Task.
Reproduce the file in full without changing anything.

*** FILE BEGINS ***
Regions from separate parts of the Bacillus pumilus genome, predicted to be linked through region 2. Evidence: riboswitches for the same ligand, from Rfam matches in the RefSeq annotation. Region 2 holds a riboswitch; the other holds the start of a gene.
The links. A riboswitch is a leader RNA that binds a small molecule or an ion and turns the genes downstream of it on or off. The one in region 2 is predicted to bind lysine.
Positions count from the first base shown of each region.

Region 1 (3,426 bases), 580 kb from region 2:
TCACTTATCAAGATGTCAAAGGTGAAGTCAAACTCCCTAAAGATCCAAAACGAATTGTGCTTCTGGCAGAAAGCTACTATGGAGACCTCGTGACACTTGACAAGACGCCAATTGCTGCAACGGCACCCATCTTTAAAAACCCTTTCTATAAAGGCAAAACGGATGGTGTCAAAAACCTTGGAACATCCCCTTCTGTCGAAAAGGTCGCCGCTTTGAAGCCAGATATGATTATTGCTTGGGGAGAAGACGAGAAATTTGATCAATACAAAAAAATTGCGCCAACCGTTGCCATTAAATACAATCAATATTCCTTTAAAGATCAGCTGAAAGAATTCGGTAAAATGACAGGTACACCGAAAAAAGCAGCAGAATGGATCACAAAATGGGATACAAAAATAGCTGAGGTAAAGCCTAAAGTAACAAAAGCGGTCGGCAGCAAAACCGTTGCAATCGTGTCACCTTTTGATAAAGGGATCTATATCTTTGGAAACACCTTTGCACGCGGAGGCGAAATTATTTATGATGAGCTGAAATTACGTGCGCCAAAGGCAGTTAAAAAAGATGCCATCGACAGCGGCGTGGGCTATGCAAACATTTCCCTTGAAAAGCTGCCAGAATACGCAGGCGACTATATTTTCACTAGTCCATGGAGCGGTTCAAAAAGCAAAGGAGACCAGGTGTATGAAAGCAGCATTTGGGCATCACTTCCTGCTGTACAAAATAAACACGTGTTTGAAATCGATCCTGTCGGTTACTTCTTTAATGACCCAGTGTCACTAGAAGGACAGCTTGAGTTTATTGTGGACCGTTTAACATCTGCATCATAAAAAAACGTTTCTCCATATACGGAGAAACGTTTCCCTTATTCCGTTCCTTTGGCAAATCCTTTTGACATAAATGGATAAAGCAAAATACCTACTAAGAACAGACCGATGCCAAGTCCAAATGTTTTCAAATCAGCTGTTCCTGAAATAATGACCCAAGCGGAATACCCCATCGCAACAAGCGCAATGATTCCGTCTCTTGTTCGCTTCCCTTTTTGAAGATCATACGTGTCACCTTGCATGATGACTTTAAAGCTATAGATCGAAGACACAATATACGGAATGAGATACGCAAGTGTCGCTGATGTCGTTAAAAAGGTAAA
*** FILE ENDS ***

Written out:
Regions from separate parts of the Bacillus pumilus genome, predicted to be linked through region 2. Evidence: riboswitches for the same ligand, from Rfam matches in the RefSeq annotation. Region 2 holds a riboswitch; the other holds the start of a gene.
The links. A riboswitch is a leader RNA that binds a small molecule or an ion and turns the genes downstream of it on or off. The one in region 2 is predicted to bind lysine.
Positions count from the first base shown of each region.

Region 1 (3,426 bases), 580 kb from region 2:
TCACTTATCAAGATGTCAAAGGTGAAGTCAAACTCCCTAAAGATCCAAAACGAATTGTGCTTCTGGCAGAAAGCTACTATGGAGACCTCGTGACACTTGACAAGACGCCAATTGCTGCAACGGCACCCATCTTTAAAAACCCTTTCTATAAAGGCAAAACGGATGGTGTCAAAAACCTTGGAACATCCCCTTCTGTCGAAAAGGTCGCCGCTTTGAAGCCAGATATGATTATTGCTTGGGGAGAAGACGAGAAATTTGATCAATACAAAAAAATTGCGCCAACCGTTGCCATTAAATACAATCAATATTCCTTTAAAGATCAGCTGAAAGAATTCGGTAAAATGACAGGTACACCGAAAAAAGCAGCAGAATGGATCACAAAATGGGATACAAAAATAGCTGAGGTAAAGCCTAAAGTAACAAAAGCGGTCGGCAGCAAAACCGTTGCAATCGTGTCACCTTTTGATAAAGGGATCTATATCTTTGGAAACACCTTTGCACGCGGAGGCGAAATTATTTATGATGAGCTGAAATTACGTGCGCCAAAGGCAGTTAAAAAAGATGCCATCGACAGCGGCGTGGGCTATGCAAACATTTCCCTTGAAAAGCTGCCAGAATACGCAGGCGACTATATTTTCACTAGTCCATGGAGCGGTTCAAAAAGCAAAGGAGACCAGGTGTATGAAAGCAGCATTTGGGCATCACTTCCTGCTGTACAAAATAAACACGTGTTTGAAATCGATCCTGTCGGTTACTTCTTTAATGACCCAGTGTCACTAGAAGGACAGCTTGAGTTTATTGTGGACCGTTTAACATCTGCATCATAAAAAAACGTTTCTCCATATACGGAGAAACGTTTCCCTTATTCCGTTCCTTTGGCAAATCCTTTTGACATAAATGGATAAAGCAAAATACCTACTAAGAACAGACCGATGCCAAGTCCAAATGTTTTCAAATCAGCTGTTCCTGAAATAATGACCCAAGCGGAATACCCCATCGCAACAAGCGCAATGATTCCGTCTCTTGTTCGCTTCCCTTTTTGAAGATCATACGTGTCACCTTGCATGATGACTTTAAAGCTATAGATCGAAGACACAATATACGGAATGAGATACGCAAGTGTCGCTGATGTCGTTAAAAAGGTAAA